04:30 GMT02 December 2020
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    Defense representatives from NATO’s 30 member states are slated to review a proposal that seeks to construct a centralized coordination point for an allied space surveillance center prior to a virtual meeting on Thursday.

    NATO Secretary-General Jens Stoltenberg revealed early this week that Ramstein Air Base in Germany’s Rhineland-Palatinate will likely be the location of the intergovernmental military alliance’s space center, according to the German Press Agency (DPA) and Süddeutsche Zeitung.

    Toulouse, France, and Kalkar, in Germany’s North Rhine-Westphalia - the municipality which is home to the Joint Air Power Competence Center - were reportedly discussed as potential locations.

    Stoltenberg believes an official announcement will occur by October 22.

    “This will be a focal point for ensuring space support to NATO operations, sharing information and coordinating our activities,” an unnamed NATO official told Stars and Stripes on Monday.

    NATO countries account for around half of the more than 2,000 satellites in orbit.

    The forthcoming construction will be carried out in affiliation with NATO's Allied Air Command and serve as a major milestone for the alliance following the 2019 adoption of its “space policy.”

    “The information gathered and delivered through space-based satellites is critical for NATO activities, operations and missions, including collective defence, crisis response, counter-terrorism and disaster relief,” the NATO website details.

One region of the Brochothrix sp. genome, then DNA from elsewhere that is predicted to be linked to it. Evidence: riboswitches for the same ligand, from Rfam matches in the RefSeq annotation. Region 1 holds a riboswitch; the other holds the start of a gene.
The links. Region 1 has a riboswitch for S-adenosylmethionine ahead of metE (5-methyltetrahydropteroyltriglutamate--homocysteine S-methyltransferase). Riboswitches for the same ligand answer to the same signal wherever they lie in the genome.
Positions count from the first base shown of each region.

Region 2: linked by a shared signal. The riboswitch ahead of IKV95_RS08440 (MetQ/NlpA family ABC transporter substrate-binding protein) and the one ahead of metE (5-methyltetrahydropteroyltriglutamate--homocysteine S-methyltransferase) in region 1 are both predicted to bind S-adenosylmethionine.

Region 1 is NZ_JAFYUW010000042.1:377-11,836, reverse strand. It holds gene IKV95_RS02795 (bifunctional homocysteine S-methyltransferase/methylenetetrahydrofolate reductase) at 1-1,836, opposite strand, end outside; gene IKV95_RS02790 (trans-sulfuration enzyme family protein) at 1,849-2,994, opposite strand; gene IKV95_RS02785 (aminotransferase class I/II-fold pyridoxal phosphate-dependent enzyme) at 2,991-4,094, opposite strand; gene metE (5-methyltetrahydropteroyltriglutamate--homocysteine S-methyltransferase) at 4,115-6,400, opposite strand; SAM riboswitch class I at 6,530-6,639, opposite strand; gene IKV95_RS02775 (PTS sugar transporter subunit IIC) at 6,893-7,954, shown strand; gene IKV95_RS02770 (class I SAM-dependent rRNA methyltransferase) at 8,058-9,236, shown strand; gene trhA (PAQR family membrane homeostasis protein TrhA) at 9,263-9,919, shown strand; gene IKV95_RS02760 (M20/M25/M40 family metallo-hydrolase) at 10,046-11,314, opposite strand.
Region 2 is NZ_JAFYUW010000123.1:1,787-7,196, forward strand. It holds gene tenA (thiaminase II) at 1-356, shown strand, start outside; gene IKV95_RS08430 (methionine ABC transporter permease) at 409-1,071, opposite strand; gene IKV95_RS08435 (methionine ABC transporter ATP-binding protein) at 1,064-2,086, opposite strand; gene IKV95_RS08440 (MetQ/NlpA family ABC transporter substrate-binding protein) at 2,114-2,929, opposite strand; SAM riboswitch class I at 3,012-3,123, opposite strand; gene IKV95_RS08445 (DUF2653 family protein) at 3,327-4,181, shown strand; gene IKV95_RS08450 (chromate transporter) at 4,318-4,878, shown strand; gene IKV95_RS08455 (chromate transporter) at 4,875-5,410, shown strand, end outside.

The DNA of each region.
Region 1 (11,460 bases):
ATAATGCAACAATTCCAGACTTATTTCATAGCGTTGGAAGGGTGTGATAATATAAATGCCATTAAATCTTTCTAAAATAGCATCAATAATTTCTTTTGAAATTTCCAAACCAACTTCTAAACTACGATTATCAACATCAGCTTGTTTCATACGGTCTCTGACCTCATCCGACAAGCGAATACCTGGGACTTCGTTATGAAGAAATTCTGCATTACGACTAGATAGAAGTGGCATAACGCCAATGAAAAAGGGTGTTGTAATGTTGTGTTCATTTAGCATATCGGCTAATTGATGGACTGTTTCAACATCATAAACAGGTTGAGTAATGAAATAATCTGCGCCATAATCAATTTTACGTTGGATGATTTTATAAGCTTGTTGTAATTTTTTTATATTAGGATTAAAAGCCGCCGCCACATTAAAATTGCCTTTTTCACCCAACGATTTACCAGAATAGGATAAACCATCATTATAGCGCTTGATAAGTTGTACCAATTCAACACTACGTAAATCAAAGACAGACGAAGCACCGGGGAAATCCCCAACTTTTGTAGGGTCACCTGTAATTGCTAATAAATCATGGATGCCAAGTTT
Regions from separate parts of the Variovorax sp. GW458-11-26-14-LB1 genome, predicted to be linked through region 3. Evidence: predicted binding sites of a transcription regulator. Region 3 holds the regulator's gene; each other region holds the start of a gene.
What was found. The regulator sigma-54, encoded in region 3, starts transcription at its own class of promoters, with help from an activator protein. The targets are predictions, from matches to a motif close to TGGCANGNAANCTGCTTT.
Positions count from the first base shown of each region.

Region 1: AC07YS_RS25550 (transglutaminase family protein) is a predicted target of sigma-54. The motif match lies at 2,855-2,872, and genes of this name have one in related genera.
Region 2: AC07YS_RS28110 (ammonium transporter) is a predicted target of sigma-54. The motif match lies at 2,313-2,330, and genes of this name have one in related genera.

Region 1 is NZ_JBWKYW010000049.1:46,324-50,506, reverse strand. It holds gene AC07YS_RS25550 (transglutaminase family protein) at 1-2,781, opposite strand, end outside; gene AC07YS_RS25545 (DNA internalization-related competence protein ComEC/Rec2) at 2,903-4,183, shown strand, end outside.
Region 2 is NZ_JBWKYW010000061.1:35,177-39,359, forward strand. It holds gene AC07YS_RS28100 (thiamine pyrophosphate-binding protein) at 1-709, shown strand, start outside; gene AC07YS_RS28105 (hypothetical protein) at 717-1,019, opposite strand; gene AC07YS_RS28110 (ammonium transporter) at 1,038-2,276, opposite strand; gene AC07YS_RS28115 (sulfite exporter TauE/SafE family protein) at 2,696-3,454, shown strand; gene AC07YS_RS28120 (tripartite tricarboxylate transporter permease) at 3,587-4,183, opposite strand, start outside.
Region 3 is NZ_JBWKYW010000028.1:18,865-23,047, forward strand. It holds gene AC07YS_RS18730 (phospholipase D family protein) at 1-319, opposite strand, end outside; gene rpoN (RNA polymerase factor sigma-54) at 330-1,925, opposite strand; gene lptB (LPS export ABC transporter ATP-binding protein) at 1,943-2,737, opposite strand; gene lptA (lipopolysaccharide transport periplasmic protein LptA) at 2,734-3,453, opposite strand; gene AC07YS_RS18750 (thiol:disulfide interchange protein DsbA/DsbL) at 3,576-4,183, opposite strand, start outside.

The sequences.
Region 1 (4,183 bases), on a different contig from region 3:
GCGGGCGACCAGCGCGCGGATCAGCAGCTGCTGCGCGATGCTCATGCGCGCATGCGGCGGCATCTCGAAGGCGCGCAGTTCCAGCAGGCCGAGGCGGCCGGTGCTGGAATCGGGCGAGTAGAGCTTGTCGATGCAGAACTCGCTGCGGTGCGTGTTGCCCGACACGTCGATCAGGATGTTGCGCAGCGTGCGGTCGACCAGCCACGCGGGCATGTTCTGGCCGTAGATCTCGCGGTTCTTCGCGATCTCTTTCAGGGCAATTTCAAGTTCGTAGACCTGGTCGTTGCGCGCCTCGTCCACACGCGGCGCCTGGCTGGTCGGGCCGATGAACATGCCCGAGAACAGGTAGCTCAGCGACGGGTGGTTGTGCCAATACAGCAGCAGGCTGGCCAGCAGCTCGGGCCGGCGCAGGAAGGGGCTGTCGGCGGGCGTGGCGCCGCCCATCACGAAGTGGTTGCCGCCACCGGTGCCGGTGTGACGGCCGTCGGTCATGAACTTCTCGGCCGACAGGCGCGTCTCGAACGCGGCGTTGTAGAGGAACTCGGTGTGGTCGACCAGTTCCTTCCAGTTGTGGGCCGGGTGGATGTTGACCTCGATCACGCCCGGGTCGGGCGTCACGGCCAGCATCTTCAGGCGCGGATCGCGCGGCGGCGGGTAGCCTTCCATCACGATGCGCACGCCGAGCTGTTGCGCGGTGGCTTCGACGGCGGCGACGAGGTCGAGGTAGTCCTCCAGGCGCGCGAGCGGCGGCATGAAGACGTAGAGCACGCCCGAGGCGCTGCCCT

The alliance also pledges to “remain fully in line with international law.”

    “NATO has no intention to put weapons in space,” the site notes. “The Alliance will maintain situational awareness of space as well as reliable access to space services, which are required to ensure the success of its operations, missions and activities.”

    NATO’s space-related efforts come shortly after the December 2019 founding of the US Space Force (USSF) under US President Donald Trump. Moscow and Beijing have decried Washington’s aggressive approach to the great beyond, and many view the service’s cretion as a deliberate misinterpretation of the 1967 Outer Space Treaty.

    Presentation of the Space Force flag at the Oval Office, May 17, 2020.
    © Photo : Twitter / White House
    Presentation of the Space Force flag at the Oval Office, May 17, 2020.

    However, Acting Under Secretary of Defense for Policy Dr. James H. Anderson claimed in February that the US is simply building a defense and responding to the sophisticated on-orbit capabilities of Russia and China.

    Anderson argued in the news release that the USSF will be rooted in "transforming its space enterprise, fielding resilient architectures, developing space warfighting expertise and working closely with allies in combined operations.”

    “We can no longer assume that our space superiority is a given. ... If deterrence fails, we must be ready to fight for space superiority,” USSF Gen. John W. "Jay" Raymond expressed in the Pentagon release, appearing to echo an August 29, 2019, statement issued by the US president.

    “When it comes to defending America, it is not enough to merely have an American presence in space. We must have American dominance in space,” Trump said in the White House memo.

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    Tags:
    NATO, Germany, militarization, China, Russia, US Space Force (USSF), Donald Trump
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